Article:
Californian Engineers Make Chameleon-like Artificial Skin that Changes Color on Demand

Wednesday, April 15, 2015 - 13:25

Californian engineers from the University of California at Berkeley have produced thin, chameleon like material which is able to change color on demand by applying a minute of force.


This invention is completely applicable to an entirely new class of display technologies, color-shifting camouflage, and sensors that can detect otherwise imperceptible defects in buildings, bridges, and aircraft.

Connie J. Chang-Hasnain, a member of the Berkeley team and co-author on a paper released in Optica, The Optical Society’s (OSA) new high impact journal, said: “This is the time anybody has made a flexible chameleon like skin that can change color simply by flexing it”.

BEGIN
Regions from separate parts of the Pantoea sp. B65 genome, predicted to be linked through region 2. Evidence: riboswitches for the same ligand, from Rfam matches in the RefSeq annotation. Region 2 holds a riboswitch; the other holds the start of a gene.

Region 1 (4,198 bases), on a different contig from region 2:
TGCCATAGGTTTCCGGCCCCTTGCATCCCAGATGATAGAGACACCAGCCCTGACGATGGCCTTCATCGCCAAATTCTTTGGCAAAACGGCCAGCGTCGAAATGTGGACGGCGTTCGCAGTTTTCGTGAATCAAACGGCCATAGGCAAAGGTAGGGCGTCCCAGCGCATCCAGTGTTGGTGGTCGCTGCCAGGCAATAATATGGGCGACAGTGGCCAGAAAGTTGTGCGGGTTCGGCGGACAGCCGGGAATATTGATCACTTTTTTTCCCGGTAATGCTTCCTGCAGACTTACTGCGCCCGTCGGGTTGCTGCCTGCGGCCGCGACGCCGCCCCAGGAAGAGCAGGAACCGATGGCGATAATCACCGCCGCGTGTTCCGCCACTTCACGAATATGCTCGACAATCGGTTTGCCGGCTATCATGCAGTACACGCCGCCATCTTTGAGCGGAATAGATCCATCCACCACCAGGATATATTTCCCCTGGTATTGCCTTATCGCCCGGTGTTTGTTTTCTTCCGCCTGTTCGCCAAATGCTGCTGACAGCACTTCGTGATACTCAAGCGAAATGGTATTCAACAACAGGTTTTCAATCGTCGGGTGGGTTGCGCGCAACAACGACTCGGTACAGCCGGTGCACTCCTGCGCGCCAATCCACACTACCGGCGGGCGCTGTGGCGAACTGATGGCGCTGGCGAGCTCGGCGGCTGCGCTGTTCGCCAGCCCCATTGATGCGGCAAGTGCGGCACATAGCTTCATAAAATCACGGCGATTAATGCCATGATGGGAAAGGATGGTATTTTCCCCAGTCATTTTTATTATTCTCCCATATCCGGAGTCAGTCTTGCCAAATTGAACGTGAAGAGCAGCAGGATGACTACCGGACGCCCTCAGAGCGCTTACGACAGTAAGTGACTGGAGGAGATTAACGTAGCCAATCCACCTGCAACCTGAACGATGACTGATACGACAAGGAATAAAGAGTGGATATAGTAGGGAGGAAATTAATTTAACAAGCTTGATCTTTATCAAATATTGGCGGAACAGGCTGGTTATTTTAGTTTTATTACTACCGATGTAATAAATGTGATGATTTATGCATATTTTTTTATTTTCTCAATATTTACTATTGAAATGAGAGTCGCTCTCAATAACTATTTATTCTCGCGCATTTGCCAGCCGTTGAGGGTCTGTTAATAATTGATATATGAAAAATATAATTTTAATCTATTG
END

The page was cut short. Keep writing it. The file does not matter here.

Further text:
According to the research and for this demonstration, the researchers created a one-centimeter of silicon. Chang-Hasnain also said that: “the next step is to make this larger-scale and there are facilities already that could do so. At that point, we hope to be able to find applications in entertainment, security, and monitoring”.

This chameleon material also could be used by its consumers in creating an active camouflage on the exterior of vehicles that would change color to match better to the surrounding environment.



Popular News

Latest News